Phil Kessel: Goal Scorer Turned Playmaker

Phil Kessel: Goal Scorer Turned Playmaker

Hot Reads

Phil Kessel: Goal Scorer Turned Playmaker

By

Phil Kessel, player of 320 straight games with the Pittsburgh Penguins, has done a lot of great things since joining this organization, including, but not limited to, winning the Stanley Cup in each of his first two seasons in Pittsburgh.

Over the course of his 988 game career spanning across 13 seasons, Kessel has taken a lot of flak and endured even more than any human should ever have to, ranging from overcoming testicular cancer to being accused of being obsessed with hot dogs and being run out of Toronto to even being left off of Team USA rosters because he’s not David Backes. (Not being David Backes is, objectively, a good thing.)

Lately, the new flak aesthetic is hammering Phil! for not scoring enough at 5-on-5.  Exhibit A:

What in the world is going on with Phil Kessel? It was another poor performance from Kessel, who didn’t come particularly close to scoring while making zero impact in 5-on-5 situations. He doesn’t have an even-strength goal since Jan. 31.

Part of that is true: Phil Kessel has not scored an even-strength goal since January 31st.

For a player that has scored 30+ goals 6 times in his career, including 34 last season, has scored 20+ even-strength goals also 6 times in his career (and 19 one season), and has one of the most lethal and violent shots in the league, this is admittedly a concern.

However, the above quote comes following a game in which Kessel attempted 4 shots himself at 5-on-5, 2 behind the team-high of 6.  He also created 2 scoring chances himself, one fewer than the team-high, also at 5v5.  In all even-strength situations, Kessel attempted 5 shots, second-most, and created a team-high 3 scoring chances for himself.

That’s far from “zero impact,” but the underlying point remains: Phil Kessel hasn’t scored a goal at even-strength since the calendar turned to February.

Despite this, Kessel has found himself on 73 points from 74 games, scoring 24 goals and 49 assists.  Unless he scores about 2.5 points per game the rest of the season, he won’t eclipse his career high of 92 points he scored last season, but his 0.99 points per game pace right now currently tracks to finish as his joint second-best season on record.

The hangup, of course, is that he’s scored just 13 even-strength goals this season, or 54.17%.  Over the course of his career, his 252 even-strength goals accounts for 71.19% of his overall 354 goals and, since joining the Pengiuns, he’s scored 72 of his 107 goals at even-strength (67.29%).

So, in terms of his share of even-strength goals, you could make the case that this is a bit of a “down” year for him.  Events like Kessel walking in and wiring shots home with regularly don’t stand out in your mind as much this season.

When you look at his individual shot-based metrics, it’s easy to understand why his goal scoring is down.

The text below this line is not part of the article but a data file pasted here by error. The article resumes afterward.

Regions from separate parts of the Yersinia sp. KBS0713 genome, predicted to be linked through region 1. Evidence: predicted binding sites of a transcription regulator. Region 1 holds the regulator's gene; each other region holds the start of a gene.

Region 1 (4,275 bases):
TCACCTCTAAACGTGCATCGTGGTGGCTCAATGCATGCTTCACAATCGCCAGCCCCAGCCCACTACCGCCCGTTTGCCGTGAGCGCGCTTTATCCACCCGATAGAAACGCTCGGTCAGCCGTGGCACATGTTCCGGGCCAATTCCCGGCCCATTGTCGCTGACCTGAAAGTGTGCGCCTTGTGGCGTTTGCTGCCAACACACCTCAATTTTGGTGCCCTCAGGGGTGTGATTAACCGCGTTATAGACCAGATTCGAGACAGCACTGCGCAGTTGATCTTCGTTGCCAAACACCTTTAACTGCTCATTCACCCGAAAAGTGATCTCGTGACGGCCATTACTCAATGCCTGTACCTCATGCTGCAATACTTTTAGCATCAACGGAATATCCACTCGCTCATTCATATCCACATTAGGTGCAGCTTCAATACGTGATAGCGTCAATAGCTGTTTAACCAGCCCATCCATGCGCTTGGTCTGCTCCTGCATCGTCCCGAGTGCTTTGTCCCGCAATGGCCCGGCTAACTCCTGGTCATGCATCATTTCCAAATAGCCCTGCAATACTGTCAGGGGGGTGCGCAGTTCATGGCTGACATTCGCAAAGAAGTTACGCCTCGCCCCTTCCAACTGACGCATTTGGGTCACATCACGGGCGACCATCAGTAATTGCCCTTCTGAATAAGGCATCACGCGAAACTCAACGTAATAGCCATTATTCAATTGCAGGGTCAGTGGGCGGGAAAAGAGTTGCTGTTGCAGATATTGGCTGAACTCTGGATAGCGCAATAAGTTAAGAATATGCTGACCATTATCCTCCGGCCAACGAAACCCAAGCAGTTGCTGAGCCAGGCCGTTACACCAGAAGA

At 5v5 this season, Kessel is attempting 2.3 fewer shots per 60 minutes of ice time compared to last season’s 15.16.  In fact, since joining the Pens, his 12.86 attempted shots per hour would be his lowest rate (and would be the lowest rate of his career).

A similar thing can be seen when looking at his shots on goal.  His 7.72 shots on goal per hour of 5v5 ice time would also be a career low, while he’s converting his shots into goals 9.85% of the time, a slightly lower shooting percentage than he saw last year.

He has, however, created scoring chances at a similar clip to last season (7.78 vs. 7.79) and is creating 2.92 scoring chances per 60 minutes of 5v5 play, 2nd best as a Penguin.  Similarly, he’s created nearly a full rebound per hour, just 0.01 fewer than his best as a Penguin (2015-16).

Translation: Kessel is scoring fewer goals because he’s shooting the puck less.

But, what Kessel has done this year, in lieu of scoring goals and shooting the puck, is turned into a provider of goals at 5-on-5 play.

Adjusting for a rate of 60 minutes of 5v5 ice time, Kessel is on pace to crush his 5-on-5 assist counts as a Penguin.  He’s producing 1.52 total assists per hour of 5v5 play, nearly 1 full primary assist, and 2.28 total points per 60 minutes.

Put another way, Kessel may actually score more 5-on-5 points this season than his 93 point season last year.

Moreover, Kessel currently sits on 26 total assists at 5v5 for the season.  Of those, 17 have been primary assists.  His career high in total 5v5 assists, accomplished twice (2011-12, 2013-14), is 28.  In 2013-14, he posted his career-best 19 primary assists, while putting up 10 secondary assists twice (2011-12, 2016-17).

While Kessel may only be scoring goals at 5v5 at the same rate as he did in 2016-17, he has 8 games remaining to set career highs in primary, secondary, and total assists.  He’s only got to get 2, 1, and 2 of those respectively.  Betting against him to hit those marks would be incredibly shortsighted.

So, even though Kessel may not be scoring as many goals as you would like him to at 5v5, but he’s setting up goals at a career-best clip.

Moral of the story: It shouldn’t matter who scores, as long as someone scores.  And with Phil Kessel, he’s serving up 5-on-5 goals better than he’s done in his career.

That’s what’s important.

All stats herein provided via Natural Stat Trick.

More Sports

13hr

I had it planned to do a deep dive about Javy Báez’s runs above average against the slider, and comparing it to similar numbers put up (…)

More Penguins